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Dmitri Rabounski

How Affinity Photo meets Canon pro-printers

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This topic explains one important problem with printing from Affinity Photo. It is highly important for a professional photographer.

 

So... When printing on from Protoshop, it takes the printer settings into account. Just one example. Printing on almost any high quality fine art paper is made by default with the 35-mm fields from both sides. A printer driver knows this, and sets up the printing fields when choosing a fine art paper. The instance that below shows printing on Canon Pixma Pro-1 from Photoshop, and you will see the same with the use of any Prograf printer as well. That is once you choose "fit" option in the printing window of Photoshop, it automatically fits the picture to within the 35- mm margins set up by the printer driver (see the screenshot). Also, you can set up the printed size of the picture manually by setting up the millimeters/inches in the printing window. I mean that, if your fine art picture is shown in your catalogue is defined as, I say, 26.7 cm x 38.4 cm, you can merely type one of the sizes in the Photoshop window, thus the printer will make exact the same size in print. Also, the Photoshop printing window shows the output resolution that this picture will be printed after the scaling (see the screenshot below). I typed all these important issues by red on the screenshot. 

PS.thumb.jpg.e80dfca8f3712d0eb6d13dc97f290685.jpg

 

Not currently in Affinity Photo ... See the second, third, and fourth screens that below.

 

First. Affinity Photo does not fit the image to within the printer driver pre-defined margins: once you choose "fit to printable", Affinity Photo merely extends the image to the paper size (without taking the printer setting of 35-mm margins into account). In other word, the current version of Affinity Photo does not take the printer driver settings into account. See the second screenshot, please.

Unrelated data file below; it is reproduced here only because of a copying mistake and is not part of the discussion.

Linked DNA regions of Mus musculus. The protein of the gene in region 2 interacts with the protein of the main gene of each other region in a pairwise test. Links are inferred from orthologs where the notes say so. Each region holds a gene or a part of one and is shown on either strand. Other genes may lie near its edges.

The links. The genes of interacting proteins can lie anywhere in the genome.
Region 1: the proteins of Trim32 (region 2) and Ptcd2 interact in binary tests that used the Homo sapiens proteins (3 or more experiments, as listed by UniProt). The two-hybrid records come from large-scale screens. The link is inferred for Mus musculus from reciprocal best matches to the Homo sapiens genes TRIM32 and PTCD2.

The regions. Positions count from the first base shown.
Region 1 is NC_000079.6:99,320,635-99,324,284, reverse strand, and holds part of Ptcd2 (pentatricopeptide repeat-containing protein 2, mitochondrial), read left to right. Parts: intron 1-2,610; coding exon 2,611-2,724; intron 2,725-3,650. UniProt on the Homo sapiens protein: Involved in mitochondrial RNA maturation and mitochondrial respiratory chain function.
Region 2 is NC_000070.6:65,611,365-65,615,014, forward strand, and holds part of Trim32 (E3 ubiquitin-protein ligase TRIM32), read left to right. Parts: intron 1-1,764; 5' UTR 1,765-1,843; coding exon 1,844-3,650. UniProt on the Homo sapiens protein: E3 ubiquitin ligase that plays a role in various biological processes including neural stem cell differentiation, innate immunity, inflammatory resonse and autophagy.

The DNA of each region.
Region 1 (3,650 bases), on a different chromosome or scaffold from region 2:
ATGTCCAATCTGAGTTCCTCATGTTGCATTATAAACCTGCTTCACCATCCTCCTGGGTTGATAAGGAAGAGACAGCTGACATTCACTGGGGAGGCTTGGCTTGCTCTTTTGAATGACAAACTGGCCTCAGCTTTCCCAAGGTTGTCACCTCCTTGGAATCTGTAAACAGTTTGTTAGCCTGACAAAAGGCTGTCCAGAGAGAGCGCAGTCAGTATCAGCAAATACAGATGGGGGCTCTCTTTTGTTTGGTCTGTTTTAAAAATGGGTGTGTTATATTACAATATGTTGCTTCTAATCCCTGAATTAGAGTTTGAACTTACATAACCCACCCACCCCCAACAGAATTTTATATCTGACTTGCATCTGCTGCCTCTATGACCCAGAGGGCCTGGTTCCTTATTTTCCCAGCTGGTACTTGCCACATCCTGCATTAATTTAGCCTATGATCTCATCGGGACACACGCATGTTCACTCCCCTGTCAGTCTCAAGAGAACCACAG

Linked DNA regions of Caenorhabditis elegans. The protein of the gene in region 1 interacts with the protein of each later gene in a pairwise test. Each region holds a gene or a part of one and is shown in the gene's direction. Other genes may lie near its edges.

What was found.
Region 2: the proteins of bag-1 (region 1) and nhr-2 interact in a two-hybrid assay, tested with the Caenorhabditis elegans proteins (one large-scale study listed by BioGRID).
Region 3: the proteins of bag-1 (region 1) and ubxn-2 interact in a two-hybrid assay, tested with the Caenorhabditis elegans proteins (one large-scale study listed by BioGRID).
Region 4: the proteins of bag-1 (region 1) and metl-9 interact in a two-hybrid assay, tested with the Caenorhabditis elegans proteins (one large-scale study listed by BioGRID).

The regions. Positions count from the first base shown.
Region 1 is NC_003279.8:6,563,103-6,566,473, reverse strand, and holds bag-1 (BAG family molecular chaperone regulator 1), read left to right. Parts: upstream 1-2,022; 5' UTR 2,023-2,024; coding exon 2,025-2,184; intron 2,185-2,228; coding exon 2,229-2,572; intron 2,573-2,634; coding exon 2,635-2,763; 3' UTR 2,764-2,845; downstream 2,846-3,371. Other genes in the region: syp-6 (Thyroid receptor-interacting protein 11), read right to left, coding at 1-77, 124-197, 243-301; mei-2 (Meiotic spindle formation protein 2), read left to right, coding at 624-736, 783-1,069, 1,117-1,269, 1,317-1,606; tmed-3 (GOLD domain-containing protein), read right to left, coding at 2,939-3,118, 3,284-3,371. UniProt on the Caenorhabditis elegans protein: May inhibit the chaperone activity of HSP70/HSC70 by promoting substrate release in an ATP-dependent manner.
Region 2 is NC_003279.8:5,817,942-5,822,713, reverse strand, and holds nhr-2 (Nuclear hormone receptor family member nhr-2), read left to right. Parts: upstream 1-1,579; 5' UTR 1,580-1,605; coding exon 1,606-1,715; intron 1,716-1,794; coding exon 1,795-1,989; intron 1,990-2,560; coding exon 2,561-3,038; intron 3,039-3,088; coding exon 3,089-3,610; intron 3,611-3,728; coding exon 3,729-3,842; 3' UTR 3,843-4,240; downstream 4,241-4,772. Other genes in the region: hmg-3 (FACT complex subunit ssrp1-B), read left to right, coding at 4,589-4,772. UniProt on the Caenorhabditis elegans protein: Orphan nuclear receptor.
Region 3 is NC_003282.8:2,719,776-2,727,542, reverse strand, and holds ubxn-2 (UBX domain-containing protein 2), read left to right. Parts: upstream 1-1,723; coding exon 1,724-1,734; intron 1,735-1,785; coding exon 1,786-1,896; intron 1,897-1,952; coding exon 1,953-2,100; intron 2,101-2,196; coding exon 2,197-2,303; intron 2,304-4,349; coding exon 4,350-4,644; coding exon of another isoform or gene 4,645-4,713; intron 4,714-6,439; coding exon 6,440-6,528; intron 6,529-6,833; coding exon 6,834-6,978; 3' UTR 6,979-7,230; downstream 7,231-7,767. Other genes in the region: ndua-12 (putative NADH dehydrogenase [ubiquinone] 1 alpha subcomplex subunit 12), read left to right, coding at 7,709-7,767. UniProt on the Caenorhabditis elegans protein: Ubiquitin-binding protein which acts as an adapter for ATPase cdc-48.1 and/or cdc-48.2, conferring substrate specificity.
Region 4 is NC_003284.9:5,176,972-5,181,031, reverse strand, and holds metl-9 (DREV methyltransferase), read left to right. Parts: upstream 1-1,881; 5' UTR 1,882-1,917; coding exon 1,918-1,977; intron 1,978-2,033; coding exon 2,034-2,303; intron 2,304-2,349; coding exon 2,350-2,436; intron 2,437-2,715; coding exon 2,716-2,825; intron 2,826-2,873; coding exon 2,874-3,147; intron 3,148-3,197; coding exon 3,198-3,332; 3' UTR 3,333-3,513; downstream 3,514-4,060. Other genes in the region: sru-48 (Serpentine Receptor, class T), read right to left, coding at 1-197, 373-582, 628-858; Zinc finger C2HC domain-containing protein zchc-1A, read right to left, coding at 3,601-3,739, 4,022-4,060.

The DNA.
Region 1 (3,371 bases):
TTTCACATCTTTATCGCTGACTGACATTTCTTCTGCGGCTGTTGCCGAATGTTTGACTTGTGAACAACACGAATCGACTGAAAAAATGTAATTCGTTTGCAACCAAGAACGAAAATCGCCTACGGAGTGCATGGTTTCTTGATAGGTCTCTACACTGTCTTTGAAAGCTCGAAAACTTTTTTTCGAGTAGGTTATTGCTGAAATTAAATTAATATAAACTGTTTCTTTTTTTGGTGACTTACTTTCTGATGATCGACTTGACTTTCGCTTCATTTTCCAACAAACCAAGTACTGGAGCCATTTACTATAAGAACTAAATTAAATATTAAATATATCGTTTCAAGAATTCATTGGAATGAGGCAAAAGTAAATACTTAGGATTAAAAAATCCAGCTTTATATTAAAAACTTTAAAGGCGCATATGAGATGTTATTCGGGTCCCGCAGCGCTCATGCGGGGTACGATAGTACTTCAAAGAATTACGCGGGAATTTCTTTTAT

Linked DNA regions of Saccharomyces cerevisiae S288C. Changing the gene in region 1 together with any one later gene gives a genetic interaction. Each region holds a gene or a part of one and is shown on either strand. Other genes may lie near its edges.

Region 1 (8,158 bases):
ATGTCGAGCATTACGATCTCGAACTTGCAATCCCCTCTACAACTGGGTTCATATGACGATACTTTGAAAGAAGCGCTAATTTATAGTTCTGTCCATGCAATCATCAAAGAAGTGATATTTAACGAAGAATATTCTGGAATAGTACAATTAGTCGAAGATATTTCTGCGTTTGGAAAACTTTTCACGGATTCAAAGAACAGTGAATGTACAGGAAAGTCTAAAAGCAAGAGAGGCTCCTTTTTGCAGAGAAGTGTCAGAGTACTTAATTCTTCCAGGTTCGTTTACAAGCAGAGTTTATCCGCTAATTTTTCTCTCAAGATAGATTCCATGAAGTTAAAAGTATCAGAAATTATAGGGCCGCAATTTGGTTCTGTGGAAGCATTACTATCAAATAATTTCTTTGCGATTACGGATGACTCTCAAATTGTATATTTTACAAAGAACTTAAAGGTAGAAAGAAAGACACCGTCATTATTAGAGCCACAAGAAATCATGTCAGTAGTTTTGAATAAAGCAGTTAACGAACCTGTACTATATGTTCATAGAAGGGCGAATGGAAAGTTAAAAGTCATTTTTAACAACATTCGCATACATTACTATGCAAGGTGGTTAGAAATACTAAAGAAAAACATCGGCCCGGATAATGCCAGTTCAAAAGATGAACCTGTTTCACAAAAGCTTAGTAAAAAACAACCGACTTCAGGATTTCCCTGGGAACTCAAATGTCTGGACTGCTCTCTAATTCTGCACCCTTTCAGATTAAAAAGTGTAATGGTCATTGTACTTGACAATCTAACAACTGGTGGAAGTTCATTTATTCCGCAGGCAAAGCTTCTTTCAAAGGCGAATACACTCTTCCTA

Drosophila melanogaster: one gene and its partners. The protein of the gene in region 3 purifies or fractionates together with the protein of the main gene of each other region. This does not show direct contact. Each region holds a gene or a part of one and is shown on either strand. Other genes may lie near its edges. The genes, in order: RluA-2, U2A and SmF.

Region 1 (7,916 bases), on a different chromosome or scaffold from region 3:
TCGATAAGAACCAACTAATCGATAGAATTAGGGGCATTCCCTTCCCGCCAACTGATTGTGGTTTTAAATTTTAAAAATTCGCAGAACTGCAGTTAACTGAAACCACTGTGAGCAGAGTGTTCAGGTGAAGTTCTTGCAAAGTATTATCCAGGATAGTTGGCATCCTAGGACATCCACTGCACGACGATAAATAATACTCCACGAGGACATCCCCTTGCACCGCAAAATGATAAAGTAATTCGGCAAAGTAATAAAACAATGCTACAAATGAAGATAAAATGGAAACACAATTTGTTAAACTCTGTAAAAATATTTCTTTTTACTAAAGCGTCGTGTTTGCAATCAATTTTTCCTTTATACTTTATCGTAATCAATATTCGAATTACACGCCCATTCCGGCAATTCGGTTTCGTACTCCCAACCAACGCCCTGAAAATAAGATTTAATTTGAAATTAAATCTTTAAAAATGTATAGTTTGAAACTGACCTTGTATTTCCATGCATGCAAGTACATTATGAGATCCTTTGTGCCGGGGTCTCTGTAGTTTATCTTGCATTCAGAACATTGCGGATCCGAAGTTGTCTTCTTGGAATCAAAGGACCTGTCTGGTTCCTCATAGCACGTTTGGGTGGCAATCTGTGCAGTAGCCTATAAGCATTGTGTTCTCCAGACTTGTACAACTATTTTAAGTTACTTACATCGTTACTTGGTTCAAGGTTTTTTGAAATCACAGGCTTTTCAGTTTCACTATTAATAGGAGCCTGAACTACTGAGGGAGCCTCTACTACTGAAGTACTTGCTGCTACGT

AP-3.thumb.jpg.03c9fb356ecbcd5779b411c1d2450bbe.jpg

 

One can try to fit the image to within the printer predefined margins. Or one can try to fint the image to the desired size, I say, trying to type somewhere 26.7 cm x 38.4 cm manually. It is impossible in the current version of Affinity Photo ... See the screenshot below. Of course, one can try to choose the needed percentage of scaling. But  one can guess the percentage producing the required size, I say, 25.7 cm or something like this.

I emphasized this issue by red and explained this problem by white words on the screenshot. Choosing percentage instead of exact size of the printed image is suitable to amateur person printing travel pictures rather than a professional photographer (who needs to get exact size of printed image, that is strongly required for sale options).

AP-1.thumb.jpg.f297279520f9031d6926b46da9279f78.jpg

 

So forth, the print resolution. In Photoshop printing window (see the first screenshot), the print resolution depends on the scale percentage. So, the protograopher can easy control the printing quality: aha... the resolution became lesser than 300 ppi... so we should set up a lesser size of the image. Not in the current version of Affinity Photo (see the screenshot that below). By choosing the option "rasterization" we see a resolution that does not change with the scaling of the image... That is, you can set up any resolution independent from the true output resolution of the scaled image. This is a puzzle and, if it is true then unacceptable for a professional fine art photographer (fine art images should only be printed with the true scaled resolution that gives the best high quality result on print).

AP-2.thumb.jpg.212559c67cdef5fbd6be258649ac0d62.jpg

 

Conclusion. I purchased Affinity Photo because my wishes to replace my Photoshop CS6 (because I disilke Adobe subscription while Affinity Photo provides perpetual license).

I also sincere believe in the Affinity Photo project as a Photoshop replacement.

But now, with the above issues of the printing options (and also still incompatibility with DxO FilmPack that I reported recently), I still use, enforcedly, Photoshop.

I believe that the Affinity Photo team likes to attract professional photographers (not only amateurs).  In such case, the above issues should be improved somehow in the future releases of Affinity Photo.

 

Thank you for your time! (I hope you read my report upto the end.) 

 

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Hi Dmitri,

The scaling and positioning issues you have mentioned are with development to be looked at. However regarding the Rasterization I believe you're misunderstanding its function. The DPI in the dialog refers to the rasterization of vectors for various reasons such as those outlined below. It does not report the effective output DPI of the image.

 

 

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1 hour ago, Sean P said:

The scaling and positioning issues you have mentioned are with development to be looked at.

 

Thank you, Sean. I believe that the scaling and positioning will be updated in one of the next stable releases.

Concerning the rasterization, I have undetstood. Thank you for explanation (it is only the sixteenth day as I had migrated from Photoshop...).

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